It says a lot about our country when the day we chose to expel millions of destitute migrant workers to face violent oppression back in Burma is the same day as Macha Bucha Day.
Macha Bucha is the day the Lord Buddha set forth the fundamental principles of his teachings: abstain from all evil, cultivate good, and cleanse our mind of impurities.
Being human, we stray. But on Macha Bucha Day, we should at least try to abstain from all forms of violence, give to the needy, and meditate on the laws of impermanence to let go of our egoistic attachment – if we still consider ourselves Buddhists, that is.
The first Macha Bucha occurred on the full-moon day of the third lunar month, nine months after the Buddha’s enlightenment. This year, it falls on Feb 28, the day when the government ends its reprieve for those who desperately need help – the migrant workers who fled harsh poverty and violent persecution in Burma.
I am talking about Thailand’s harsh policy to deport all migrant workers who still do not have nationality verification papers from their governments by Feb 28. About 2-3 million migrant workers will be affected. Most of them are ethnic minorities such as the Mon, Karen, and the Shan who are severely persecuted by the Burmese military junta. Many are Rohingya, who have zero chance of getting any citizenship consideration from Burma.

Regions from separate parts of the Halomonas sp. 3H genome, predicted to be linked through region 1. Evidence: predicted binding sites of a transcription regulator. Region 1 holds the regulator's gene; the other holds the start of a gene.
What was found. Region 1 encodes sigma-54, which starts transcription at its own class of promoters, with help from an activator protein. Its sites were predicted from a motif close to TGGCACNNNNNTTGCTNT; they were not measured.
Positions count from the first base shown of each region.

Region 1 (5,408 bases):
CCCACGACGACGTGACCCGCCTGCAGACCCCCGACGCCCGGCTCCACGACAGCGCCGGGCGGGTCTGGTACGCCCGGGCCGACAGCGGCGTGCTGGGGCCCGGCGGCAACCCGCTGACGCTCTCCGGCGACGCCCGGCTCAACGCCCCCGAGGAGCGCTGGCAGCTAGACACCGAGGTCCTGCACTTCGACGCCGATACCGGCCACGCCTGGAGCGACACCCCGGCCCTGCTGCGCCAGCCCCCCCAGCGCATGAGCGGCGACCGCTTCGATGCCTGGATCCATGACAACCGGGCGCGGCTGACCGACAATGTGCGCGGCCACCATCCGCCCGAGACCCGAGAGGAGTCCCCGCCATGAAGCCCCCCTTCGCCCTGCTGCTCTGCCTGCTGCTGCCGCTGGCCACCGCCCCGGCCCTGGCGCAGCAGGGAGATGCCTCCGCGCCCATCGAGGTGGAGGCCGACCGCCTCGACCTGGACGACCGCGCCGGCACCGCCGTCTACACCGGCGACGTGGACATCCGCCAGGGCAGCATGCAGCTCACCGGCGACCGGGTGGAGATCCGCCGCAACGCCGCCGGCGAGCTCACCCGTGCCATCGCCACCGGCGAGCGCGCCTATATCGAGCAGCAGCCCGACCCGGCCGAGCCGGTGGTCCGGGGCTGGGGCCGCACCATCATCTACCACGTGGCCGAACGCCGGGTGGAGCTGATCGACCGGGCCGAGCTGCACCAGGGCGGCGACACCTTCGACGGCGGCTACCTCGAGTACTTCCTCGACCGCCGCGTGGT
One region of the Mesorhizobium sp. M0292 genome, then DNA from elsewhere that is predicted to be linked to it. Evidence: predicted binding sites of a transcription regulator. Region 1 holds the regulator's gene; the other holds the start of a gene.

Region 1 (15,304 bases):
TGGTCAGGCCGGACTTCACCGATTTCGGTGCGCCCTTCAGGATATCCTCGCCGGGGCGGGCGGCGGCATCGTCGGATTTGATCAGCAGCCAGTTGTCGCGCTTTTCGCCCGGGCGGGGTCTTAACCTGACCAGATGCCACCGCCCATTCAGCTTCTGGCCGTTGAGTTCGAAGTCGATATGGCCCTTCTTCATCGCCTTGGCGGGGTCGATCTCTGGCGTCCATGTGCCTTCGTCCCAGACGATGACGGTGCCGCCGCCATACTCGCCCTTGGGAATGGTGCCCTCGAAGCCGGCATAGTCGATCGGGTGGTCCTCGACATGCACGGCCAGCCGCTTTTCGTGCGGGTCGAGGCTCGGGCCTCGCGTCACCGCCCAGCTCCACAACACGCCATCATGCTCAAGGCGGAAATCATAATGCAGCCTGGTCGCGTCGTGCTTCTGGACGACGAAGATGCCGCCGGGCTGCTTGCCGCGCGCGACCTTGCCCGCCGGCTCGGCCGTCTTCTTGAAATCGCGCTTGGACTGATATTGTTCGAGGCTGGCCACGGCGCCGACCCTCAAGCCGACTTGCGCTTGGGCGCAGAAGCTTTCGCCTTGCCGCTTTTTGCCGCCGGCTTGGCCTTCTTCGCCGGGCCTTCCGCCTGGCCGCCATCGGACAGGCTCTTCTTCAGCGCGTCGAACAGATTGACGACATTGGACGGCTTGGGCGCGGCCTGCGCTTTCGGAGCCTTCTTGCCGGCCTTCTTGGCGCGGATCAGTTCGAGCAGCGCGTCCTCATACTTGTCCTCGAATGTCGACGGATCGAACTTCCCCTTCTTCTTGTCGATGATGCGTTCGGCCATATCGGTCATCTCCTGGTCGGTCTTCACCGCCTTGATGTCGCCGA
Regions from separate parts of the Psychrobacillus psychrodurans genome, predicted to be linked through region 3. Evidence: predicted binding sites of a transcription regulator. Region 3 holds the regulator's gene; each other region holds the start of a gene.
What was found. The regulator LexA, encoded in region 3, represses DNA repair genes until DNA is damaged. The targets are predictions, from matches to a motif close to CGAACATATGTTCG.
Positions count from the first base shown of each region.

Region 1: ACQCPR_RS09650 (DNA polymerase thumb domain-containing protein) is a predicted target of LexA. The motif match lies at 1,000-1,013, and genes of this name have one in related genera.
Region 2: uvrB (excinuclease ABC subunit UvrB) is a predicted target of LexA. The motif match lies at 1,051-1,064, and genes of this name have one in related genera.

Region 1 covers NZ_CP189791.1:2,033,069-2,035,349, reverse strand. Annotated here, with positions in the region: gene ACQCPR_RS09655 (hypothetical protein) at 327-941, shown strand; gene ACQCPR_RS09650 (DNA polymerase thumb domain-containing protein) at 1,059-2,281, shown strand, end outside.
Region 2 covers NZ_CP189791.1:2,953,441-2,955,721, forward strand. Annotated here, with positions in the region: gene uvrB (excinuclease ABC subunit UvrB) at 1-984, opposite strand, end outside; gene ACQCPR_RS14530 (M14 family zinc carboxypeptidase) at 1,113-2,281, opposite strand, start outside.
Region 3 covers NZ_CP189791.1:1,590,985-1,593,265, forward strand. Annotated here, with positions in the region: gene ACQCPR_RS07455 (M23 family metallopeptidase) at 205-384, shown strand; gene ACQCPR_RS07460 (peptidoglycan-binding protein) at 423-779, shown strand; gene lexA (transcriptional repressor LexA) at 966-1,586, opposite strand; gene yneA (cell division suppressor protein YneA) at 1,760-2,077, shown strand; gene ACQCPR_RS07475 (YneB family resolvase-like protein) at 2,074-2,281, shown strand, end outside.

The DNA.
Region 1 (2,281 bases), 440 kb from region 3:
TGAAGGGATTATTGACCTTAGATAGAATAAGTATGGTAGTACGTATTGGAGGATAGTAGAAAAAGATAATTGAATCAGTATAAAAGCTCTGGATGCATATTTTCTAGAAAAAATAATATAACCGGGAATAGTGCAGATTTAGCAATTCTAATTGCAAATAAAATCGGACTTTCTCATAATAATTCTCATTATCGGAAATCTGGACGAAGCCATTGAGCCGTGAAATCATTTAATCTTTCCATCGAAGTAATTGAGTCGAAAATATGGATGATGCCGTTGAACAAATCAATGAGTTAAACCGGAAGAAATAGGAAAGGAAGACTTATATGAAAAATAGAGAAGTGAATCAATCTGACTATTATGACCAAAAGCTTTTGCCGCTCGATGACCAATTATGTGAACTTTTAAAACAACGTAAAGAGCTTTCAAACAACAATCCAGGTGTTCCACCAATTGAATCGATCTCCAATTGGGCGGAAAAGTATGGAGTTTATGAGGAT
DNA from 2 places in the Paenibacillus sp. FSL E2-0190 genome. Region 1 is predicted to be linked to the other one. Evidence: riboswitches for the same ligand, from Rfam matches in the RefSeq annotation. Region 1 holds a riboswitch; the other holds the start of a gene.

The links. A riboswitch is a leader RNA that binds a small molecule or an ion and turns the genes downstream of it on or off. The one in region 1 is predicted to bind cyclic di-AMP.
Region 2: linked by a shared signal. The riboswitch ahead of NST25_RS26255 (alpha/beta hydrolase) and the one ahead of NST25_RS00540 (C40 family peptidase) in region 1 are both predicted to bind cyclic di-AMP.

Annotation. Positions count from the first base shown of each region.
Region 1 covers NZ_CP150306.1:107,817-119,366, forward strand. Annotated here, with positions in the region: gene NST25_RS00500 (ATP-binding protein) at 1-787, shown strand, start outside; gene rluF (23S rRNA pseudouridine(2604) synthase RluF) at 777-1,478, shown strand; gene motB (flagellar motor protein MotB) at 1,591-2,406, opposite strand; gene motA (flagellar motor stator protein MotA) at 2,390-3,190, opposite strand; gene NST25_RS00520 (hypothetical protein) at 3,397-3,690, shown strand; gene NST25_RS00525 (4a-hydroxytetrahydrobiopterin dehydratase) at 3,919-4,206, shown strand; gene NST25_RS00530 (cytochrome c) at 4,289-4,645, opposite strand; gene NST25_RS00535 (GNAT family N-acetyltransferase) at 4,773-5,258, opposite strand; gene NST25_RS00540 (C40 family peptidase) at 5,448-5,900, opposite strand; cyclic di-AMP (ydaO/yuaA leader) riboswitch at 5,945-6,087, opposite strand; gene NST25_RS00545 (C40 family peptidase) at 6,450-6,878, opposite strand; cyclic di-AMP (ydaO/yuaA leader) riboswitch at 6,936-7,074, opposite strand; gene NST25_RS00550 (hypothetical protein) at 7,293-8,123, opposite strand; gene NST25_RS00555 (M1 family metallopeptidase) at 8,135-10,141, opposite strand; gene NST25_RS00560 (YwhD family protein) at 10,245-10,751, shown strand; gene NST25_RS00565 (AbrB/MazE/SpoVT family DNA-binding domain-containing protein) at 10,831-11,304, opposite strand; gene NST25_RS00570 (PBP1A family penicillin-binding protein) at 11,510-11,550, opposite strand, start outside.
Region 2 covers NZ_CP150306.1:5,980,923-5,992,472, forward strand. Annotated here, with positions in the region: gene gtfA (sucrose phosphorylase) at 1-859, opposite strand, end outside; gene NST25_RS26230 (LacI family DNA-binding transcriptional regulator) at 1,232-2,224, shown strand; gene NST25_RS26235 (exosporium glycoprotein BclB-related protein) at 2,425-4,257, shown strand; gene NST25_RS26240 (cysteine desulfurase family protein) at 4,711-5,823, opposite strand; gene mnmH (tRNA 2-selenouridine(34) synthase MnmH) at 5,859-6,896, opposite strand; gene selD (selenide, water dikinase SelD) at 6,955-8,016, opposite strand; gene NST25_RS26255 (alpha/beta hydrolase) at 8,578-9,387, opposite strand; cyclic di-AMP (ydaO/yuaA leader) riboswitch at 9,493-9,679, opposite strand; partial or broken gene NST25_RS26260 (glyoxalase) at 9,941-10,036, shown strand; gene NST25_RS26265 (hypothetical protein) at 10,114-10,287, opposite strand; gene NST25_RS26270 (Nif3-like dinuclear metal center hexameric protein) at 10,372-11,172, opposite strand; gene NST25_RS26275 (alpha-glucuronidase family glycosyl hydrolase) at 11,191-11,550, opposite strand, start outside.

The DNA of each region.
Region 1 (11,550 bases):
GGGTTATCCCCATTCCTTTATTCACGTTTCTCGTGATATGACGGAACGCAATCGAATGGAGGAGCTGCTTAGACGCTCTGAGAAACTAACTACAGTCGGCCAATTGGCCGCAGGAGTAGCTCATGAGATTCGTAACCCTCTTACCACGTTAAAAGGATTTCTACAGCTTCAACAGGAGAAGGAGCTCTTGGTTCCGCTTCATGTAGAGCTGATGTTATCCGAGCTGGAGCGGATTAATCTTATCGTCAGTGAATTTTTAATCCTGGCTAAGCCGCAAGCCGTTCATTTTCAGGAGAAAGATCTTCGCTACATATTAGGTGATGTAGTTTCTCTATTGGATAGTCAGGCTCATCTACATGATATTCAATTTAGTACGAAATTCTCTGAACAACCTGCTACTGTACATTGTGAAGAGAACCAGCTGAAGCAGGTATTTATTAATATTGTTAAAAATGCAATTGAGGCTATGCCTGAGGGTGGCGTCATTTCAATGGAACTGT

In response to petitions from rights groups, the Abhisit administration issued an about-face measure last month by making Feb 28 the deadline for just the nationality verification application, and by allowing migrant workers another two years to finish the process. Continue reading “And we still call ourselves Buddhists?”
Three people were killed and five wounded on Thursday when Thai troops opened fire on a pickup truck smuggling Burmese migrants in a southwestern province bordering Myanmar, police said.
Troops in Ranong, 580 km (360 miles) from Bangkok fired shots to try to bring the truck to a halt as it sped towards them, but eight of the 13 migrants were hit, three fatally, Police Colonel Veerasin Kwangseng told Reuters by telephone.
“Initial reports showed the vehicle was heading toward them and they shot at the tyres in self defence when it failed to stop,” Veerasin said.
The Thai driver of the truck would likely be charged with attempted murder for his failure to stop, and with smuggling illegal aliens, Veerasin said. The survivors would also be charged with illegal entry into Thailand.